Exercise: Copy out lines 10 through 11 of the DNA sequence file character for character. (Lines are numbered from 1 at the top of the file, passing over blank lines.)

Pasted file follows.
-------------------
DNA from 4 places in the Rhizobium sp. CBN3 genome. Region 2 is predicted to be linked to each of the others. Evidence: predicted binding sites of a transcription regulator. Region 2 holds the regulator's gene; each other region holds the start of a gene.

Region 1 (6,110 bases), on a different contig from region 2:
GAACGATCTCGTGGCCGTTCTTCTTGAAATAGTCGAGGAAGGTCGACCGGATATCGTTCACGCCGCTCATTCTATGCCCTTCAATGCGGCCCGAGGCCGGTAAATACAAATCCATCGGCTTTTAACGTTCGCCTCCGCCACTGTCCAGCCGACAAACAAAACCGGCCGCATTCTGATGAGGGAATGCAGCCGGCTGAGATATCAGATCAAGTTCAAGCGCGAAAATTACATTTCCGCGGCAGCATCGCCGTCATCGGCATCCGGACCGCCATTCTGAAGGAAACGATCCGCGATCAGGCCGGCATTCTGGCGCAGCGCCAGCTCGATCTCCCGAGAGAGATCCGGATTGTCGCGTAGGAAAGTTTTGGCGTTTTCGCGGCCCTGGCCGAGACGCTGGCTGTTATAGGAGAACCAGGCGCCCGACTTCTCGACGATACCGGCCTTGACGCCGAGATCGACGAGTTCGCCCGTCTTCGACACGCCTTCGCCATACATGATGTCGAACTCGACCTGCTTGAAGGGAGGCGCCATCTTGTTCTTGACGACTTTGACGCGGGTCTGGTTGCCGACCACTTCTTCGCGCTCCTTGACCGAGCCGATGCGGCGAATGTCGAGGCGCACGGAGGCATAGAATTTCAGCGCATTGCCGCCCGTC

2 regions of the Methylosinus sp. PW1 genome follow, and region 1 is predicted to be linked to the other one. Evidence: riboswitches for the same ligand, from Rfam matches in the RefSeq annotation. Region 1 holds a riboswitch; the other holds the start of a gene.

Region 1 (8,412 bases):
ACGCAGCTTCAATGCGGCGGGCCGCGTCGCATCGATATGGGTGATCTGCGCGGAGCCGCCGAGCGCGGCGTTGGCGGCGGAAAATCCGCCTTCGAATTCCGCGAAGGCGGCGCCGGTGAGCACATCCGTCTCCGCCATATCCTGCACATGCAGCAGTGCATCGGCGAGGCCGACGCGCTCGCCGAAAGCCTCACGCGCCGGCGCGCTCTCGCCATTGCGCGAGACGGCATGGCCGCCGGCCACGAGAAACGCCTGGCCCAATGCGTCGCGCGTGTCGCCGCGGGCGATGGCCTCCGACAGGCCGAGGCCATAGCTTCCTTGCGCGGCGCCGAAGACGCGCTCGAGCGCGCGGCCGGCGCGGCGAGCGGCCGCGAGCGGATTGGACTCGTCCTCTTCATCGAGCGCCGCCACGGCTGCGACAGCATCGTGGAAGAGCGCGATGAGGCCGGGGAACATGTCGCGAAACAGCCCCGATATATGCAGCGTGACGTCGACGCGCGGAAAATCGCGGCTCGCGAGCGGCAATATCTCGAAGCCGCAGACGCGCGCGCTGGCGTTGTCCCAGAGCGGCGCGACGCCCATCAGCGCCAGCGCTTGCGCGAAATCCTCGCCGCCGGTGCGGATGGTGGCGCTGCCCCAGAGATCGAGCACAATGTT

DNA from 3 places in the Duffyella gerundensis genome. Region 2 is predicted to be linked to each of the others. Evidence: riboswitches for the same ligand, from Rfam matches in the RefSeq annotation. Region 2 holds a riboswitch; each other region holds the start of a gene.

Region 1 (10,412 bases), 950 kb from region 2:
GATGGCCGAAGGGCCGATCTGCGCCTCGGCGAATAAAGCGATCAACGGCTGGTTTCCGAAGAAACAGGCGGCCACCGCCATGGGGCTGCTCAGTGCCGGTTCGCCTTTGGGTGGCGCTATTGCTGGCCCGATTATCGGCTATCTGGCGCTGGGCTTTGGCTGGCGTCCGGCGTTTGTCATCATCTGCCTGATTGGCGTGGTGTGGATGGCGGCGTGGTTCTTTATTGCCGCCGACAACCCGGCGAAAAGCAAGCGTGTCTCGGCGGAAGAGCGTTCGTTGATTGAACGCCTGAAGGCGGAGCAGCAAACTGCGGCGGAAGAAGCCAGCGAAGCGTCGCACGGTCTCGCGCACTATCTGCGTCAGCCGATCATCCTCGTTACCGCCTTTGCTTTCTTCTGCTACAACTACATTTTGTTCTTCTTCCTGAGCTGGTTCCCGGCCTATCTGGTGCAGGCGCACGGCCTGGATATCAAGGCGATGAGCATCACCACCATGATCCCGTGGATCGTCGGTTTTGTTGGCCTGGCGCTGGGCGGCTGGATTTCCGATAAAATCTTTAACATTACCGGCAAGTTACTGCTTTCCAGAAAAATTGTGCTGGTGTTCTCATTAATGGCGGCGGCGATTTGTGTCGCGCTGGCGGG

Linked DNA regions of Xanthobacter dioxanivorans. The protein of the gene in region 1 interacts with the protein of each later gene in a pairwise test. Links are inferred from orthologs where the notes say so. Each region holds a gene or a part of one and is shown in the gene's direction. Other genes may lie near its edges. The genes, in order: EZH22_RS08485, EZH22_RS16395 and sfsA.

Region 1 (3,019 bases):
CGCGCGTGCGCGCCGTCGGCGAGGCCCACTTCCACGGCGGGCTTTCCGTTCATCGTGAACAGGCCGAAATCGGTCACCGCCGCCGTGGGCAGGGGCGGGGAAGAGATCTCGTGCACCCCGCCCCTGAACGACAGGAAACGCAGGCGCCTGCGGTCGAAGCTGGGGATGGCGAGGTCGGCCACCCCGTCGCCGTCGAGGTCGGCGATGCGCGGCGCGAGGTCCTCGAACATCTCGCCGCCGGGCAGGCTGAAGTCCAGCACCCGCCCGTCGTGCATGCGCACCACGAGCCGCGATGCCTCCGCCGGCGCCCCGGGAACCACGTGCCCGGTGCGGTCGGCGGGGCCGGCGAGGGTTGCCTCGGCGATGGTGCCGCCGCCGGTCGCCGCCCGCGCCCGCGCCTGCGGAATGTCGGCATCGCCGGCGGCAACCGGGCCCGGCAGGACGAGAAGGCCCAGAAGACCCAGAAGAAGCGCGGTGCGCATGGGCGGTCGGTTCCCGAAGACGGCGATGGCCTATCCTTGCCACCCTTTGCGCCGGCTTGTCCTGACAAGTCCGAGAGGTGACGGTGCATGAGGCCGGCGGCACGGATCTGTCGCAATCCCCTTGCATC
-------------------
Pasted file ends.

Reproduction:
Linked DNA regions of Xanthobacter dioxanivorans. The protein of the gene in region 1 interacts with the protein of each later gene in a pairwise test. Links are inferred from orthologs where the notes say so. Each region holds a gene or a part of one and is shown in the gene's direction. Other genes may lie near its edges. The genes, in order: EZH22_RS08485, EZH22_RS16395 and sfsA.

Region 1 (3,019 bases):